Faith Bistline grew up in a polygamous family. In 2011, the girl ran away. In an interview with BBC Future, she spoke about what life was like in a religious commune. nine0018

140 km northeast of the Grand Canyon, in a barren desert surrounded by red cliffs and majestic canyons, lies the town of Short Creek (now known as Colorado City).

It was founded by followers of the Fundamentalist Church of Jesus Christ of Latter-day Saints, a group that broke away from the Mormon religious movement in the early 20th century.

The community is known for its extremely conservative lifestyle: television and internet are banned here, women wear long dresses. nine0011

The commune professes polygyny - a type of polygamy in which a man can have several wives.

  • "Quiet water, lower than the grass" - how LGBT people live in Ukraine

After a series of scandals, the leader of the religious movement, Warren Jeffs, was imprisoned. But the commune, which lives in the cities of Gildal and Colorado City, continues to lead a lifestyle founded a century ago.

Many years of polygamy has led to serious genetic problems. Doctors recently discovered fumarase deficiency, a metabolic disorder that affects brain development, in several children in the community. nine0011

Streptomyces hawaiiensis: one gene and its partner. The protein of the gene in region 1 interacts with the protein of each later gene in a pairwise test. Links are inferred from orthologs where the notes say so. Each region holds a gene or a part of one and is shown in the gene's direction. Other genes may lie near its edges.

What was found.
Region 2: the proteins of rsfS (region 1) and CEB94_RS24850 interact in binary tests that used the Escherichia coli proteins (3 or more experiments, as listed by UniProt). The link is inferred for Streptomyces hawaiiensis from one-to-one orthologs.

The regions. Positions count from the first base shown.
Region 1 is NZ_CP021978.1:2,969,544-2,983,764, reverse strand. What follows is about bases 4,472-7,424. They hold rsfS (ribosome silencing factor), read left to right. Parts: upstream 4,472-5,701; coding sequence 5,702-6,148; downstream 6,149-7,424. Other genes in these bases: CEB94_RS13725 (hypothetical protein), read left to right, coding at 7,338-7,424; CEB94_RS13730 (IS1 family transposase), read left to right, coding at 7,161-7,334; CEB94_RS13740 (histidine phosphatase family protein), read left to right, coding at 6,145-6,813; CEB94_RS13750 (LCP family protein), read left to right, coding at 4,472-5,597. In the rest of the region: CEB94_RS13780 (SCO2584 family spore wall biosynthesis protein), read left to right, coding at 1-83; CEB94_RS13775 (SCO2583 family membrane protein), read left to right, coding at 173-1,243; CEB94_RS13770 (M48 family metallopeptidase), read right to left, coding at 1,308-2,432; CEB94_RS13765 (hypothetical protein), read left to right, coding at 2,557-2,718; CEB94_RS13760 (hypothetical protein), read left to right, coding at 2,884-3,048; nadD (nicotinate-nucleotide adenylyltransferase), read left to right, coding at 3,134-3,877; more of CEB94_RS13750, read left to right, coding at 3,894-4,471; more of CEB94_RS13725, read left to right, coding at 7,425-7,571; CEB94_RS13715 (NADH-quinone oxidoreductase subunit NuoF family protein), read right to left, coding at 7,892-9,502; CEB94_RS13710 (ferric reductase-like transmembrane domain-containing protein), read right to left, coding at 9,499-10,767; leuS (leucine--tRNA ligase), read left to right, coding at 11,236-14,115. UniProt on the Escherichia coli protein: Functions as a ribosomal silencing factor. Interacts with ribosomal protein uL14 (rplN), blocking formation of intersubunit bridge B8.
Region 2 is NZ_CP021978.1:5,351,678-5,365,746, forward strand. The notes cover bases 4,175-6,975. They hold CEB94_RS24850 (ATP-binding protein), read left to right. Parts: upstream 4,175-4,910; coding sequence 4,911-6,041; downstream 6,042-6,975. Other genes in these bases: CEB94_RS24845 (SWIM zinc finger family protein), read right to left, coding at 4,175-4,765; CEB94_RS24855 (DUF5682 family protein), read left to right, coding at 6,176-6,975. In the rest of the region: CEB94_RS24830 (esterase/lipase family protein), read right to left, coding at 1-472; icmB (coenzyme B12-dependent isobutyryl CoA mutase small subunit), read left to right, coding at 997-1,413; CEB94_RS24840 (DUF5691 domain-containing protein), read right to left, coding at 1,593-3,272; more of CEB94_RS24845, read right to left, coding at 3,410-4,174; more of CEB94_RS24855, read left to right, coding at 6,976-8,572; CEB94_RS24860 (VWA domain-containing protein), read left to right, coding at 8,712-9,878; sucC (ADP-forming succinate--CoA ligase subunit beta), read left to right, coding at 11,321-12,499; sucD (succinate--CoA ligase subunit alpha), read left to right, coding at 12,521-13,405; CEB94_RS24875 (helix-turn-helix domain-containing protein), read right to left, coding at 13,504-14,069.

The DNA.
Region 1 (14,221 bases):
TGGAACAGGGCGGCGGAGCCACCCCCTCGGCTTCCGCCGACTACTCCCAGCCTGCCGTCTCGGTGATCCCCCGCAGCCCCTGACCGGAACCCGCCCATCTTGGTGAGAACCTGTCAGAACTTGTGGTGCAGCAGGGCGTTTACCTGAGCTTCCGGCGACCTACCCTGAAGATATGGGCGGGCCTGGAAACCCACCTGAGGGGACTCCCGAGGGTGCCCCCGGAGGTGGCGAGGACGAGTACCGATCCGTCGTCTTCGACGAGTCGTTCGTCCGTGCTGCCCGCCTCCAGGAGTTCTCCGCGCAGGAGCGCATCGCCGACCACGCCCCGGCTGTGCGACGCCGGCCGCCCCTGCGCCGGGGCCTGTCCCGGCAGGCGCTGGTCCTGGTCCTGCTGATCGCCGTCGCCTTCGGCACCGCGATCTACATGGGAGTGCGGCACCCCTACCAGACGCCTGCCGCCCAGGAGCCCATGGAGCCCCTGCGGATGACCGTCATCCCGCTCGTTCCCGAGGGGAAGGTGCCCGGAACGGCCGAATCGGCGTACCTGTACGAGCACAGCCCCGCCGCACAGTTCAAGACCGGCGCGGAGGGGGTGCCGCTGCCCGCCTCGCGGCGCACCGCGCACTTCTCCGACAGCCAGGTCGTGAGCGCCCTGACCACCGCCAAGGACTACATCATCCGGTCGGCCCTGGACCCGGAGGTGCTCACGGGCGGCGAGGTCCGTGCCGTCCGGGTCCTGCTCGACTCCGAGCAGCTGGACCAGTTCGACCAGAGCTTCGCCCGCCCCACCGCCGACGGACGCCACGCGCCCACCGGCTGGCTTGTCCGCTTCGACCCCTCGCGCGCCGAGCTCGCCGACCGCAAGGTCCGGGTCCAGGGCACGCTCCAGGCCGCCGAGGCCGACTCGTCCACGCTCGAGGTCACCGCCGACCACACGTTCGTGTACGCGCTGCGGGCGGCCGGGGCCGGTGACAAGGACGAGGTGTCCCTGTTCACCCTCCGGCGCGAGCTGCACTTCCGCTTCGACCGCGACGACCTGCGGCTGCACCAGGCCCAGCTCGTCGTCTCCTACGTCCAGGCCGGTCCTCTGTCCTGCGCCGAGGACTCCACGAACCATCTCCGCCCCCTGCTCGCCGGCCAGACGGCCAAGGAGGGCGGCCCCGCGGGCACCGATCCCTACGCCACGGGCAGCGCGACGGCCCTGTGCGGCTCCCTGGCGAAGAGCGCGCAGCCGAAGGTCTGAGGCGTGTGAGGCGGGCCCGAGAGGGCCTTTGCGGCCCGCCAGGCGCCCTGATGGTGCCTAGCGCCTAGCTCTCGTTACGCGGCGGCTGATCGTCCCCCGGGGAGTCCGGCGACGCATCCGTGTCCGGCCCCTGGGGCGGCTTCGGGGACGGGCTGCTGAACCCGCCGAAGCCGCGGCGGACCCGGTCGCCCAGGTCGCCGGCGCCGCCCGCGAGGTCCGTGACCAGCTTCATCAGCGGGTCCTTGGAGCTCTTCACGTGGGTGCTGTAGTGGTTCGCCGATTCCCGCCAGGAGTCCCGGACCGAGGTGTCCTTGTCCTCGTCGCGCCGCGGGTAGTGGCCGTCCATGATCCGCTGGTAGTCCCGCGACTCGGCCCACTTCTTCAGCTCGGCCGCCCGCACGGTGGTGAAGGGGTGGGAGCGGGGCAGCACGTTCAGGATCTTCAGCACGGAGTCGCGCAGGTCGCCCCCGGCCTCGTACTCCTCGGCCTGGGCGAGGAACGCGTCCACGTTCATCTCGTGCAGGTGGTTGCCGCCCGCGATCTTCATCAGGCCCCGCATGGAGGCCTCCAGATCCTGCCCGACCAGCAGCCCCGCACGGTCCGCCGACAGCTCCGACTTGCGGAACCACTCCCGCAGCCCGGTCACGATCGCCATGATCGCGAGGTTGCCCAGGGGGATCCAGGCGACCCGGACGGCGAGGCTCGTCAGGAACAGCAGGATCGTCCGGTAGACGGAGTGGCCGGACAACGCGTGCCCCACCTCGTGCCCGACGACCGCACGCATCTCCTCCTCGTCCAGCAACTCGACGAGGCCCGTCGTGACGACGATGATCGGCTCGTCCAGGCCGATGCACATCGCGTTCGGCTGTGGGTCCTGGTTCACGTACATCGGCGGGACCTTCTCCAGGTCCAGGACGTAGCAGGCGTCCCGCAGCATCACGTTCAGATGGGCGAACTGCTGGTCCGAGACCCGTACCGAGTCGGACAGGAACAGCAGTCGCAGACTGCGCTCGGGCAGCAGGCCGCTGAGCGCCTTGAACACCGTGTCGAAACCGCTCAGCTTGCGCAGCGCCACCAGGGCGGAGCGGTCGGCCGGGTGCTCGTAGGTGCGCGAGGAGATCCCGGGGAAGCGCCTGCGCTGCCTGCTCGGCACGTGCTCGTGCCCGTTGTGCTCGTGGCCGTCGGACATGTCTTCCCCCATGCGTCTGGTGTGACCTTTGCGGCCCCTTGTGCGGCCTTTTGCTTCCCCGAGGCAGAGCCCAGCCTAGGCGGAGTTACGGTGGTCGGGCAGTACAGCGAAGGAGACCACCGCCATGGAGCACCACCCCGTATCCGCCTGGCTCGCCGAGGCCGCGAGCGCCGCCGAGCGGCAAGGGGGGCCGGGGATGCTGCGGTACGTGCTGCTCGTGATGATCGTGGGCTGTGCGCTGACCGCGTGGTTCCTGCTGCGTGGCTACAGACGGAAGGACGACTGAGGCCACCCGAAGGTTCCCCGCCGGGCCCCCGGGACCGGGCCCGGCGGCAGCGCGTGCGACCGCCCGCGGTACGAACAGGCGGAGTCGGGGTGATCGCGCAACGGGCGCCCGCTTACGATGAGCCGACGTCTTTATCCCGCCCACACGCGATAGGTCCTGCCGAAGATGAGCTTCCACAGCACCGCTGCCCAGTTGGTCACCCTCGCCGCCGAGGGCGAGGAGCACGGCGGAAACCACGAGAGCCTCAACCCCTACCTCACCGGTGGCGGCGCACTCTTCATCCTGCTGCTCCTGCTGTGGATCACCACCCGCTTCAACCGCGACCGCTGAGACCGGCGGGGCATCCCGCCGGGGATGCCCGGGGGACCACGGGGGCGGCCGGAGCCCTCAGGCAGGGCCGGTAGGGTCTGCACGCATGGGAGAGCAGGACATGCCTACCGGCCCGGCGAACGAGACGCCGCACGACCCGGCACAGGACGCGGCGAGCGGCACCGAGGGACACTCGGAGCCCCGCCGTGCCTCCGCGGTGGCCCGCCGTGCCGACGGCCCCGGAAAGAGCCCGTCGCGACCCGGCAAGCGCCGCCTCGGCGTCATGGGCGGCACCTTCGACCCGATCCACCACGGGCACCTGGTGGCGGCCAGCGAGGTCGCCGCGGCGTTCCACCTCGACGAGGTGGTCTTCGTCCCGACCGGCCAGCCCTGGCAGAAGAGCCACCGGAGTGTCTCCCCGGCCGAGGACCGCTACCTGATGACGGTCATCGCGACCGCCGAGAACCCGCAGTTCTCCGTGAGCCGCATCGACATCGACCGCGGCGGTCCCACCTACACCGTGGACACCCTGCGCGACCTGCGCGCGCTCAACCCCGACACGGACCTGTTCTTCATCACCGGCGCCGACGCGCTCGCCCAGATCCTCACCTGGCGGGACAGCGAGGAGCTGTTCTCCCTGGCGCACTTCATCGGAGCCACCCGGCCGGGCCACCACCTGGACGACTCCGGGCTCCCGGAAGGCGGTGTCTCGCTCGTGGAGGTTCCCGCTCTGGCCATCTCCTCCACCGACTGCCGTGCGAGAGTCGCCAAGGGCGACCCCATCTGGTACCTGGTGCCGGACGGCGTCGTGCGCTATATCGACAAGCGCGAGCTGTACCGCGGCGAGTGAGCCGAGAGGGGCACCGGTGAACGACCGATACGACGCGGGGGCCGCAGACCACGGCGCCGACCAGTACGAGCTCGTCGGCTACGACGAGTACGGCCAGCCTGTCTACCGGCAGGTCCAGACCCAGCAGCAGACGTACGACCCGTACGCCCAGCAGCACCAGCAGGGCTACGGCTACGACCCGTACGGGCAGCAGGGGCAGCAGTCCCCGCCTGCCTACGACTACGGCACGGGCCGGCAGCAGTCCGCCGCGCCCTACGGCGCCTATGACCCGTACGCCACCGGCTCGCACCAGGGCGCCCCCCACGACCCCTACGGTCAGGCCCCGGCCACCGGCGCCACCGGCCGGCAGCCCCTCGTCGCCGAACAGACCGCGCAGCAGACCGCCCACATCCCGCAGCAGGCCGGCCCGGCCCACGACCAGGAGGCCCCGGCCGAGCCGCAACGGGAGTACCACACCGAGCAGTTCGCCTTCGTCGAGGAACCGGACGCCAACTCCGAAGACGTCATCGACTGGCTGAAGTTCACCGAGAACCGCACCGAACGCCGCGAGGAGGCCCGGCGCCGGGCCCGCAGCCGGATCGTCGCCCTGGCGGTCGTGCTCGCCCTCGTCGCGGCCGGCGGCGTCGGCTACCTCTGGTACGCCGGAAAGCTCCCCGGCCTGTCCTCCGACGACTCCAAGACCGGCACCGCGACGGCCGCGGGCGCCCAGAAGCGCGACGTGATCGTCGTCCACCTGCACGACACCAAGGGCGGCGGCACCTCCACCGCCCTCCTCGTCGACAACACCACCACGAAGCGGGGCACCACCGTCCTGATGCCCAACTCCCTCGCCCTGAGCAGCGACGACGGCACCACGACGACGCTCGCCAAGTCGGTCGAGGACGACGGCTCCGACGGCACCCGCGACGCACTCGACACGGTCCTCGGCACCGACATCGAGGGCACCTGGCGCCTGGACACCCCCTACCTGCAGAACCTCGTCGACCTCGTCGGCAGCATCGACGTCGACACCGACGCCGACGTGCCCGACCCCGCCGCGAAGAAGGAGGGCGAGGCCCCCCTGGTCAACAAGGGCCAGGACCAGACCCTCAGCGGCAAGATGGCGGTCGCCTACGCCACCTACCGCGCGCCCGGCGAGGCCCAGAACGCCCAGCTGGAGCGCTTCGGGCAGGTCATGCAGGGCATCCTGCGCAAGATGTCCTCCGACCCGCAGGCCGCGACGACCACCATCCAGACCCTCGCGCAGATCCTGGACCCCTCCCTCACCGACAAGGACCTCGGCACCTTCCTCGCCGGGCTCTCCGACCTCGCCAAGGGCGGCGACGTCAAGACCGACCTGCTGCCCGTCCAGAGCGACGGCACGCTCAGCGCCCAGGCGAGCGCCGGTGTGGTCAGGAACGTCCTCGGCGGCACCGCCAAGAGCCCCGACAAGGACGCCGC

This genetic disease is extremely rare - only 13 cases are known to doctors in history. However, the disease was diagnosed in eight children living in a family of polygamists.

A BBC Future journalist spoke to a former resident of this religious community and asked her about her polygamous lifestyle and the night she decided to run away.

Tell us about your family

I have three mothers and 27 brothers and sisters. The oldest brother is 42 and the youngest was four when I ran away, so now he is 10 years old. nine0011

My father was kicked out when I was 13 and I haven't seen him since.

Image copyright, Getty Images

Image caption,

Mormon community in Colorado City, Arizona is polygamous

Except for the one time he came to my grandfather's funeral six months after he was kicked out. But he did not recognize many of us, it was somehow strange.

Almost every adult in Colorado City lives in a polygamous marriage.

They believe that a man must marry at least three women in order to enter heaven. Of course, not everyone manages to have many wives. To do this, a man must be recognized as worthy. nine0011

Therefore, some have only one or two wives.

What was your daily life like?

We got up at five in the morning. The whole family gathered for a Bible lesson, during which the father read the sermons of the prophet to us.

After that we all knelt in a circle and prayed. Then one of the mothers cooked breakfast, and the father went to work.

Image copyright, Getty Images

Image caption,

Polygamist sect leader Warren Jeffs was sentenced to life in prison in 2011 for raping two minors